There was vigorous competition among the eunuchs to breed excellent specimens to gain rewards and favors from the Dowager Empress. The fact that the breeding was done exclusively in the palaces of the emperors kept the type of breed under close control over the centuries.  “Foreign Devils,” were named as for many reasons but the principle reason was because of the opium trade from the West into China. Opium was in part responsible for the social and economic decline of the Chinese Empire.  Westerners were not permitted to obtain Shih Tzu, and they could not be exported.  Only in relatively recent years, mainly in the early 20th Century, was it possible for people in diplomatic posts to secretly, and without authority, bring specimens of the breed out of China.  The Dowager Empress frowned on the attentions that any of the Western visitors visiting her in the Forbidden City gave her favorite dogs, or if they handled or lavished affections on the dogs.  The attentions, she felt should be hers, and she was certainly very territorial in her attitudes concerning her dogs.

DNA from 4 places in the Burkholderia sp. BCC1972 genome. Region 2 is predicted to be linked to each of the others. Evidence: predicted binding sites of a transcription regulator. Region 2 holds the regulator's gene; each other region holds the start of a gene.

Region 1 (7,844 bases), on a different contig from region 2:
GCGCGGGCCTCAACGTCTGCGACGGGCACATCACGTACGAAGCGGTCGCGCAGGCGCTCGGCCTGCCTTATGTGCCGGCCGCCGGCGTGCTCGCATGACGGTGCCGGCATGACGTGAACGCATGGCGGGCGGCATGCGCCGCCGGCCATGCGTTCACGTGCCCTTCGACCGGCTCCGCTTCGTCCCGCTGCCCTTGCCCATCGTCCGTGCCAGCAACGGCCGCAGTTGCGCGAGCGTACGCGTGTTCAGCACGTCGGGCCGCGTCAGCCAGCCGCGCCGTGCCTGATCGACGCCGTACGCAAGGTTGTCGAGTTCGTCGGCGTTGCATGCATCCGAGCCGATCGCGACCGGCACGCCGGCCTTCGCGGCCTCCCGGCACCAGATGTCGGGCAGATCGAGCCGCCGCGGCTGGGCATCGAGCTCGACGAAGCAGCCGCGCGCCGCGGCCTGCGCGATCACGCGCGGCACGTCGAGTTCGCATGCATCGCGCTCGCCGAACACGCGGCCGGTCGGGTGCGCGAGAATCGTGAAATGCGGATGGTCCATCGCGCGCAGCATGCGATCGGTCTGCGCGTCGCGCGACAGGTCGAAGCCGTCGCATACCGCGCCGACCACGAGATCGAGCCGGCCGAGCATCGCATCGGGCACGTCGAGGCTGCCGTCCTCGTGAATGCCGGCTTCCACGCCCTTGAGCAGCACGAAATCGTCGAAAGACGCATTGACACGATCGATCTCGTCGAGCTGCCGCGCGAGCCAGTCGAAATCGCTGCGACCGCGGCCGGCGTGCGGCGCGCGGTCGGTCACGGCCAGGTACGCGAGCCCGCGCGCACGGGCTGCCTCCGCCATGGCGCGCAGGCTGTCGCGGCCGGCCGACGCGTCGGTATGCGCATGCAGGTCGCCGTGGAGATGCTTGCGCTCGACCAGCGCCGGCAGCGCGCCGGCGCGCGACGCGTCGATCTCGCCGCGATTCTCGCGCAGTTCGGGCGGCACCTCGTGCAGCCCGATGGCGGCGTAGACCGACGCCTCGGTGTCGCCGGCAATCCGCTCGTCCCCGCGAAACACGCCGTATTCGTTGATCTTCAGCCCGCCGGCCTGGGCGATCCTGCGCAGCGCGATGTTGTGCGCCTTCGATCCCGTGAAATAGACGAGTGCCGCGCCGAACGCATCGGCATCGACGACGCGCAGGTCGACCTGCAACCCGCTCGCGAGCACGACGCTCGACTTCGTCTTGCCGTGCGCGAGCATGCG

Shih Tzu were secretly smuggled out of the Palace by the eunuchs.  Poor specimens not meeting the approval of the fastidious eye of the Dowager Empress, or the chief eunuchs who had influence on the dog breeding programs even before the Dowager Empress had seen or evaluated new litters of puppies, were given away or sold to Chinese of noble rank, and to wealthy Westerners with diplomatic privileges without the knowledge of the Dowager Empress.  The eunuchs tried to avoid the scrutiny and critical eyes and critical comments of the Dowager Empress, by all means, if possible and they therefore eliminated the poor specimens, or they smuggled them out of the Forbidden City, and into the hands of outsiders. The smuggled individuals were often able to escape the scrutiny of fewer and fewer numbers of astute Chinese authorities who were paid to watch the flow of certain animals.   Many of the authorities were incoherent due to their use of opium and other opiate derived drugs and were not astute with their responsibilities and record keeping, thus allowing the little dogs to squeeze through otherwise guarded passage ways, out of the palaces and pavilions of the Forbidden City, and ultimately out of China.

The first Shih Tzu arrived into England, parts of Northern Europe, and into Scandinavia as recently as 1930. They were recognized by kennel clubs in Hong Kong and eventually by the Federation Cynologique Internationale (FCI.)  They were recognized by the British Kennel Club in 1934. In 1955 nearly 700 dogs were registered in England and the United Kingdom, and many were sold to owners in the U.S. and other countries. In 1969 the breed was recognized by the American Kennel Club and placed in the Toy Group.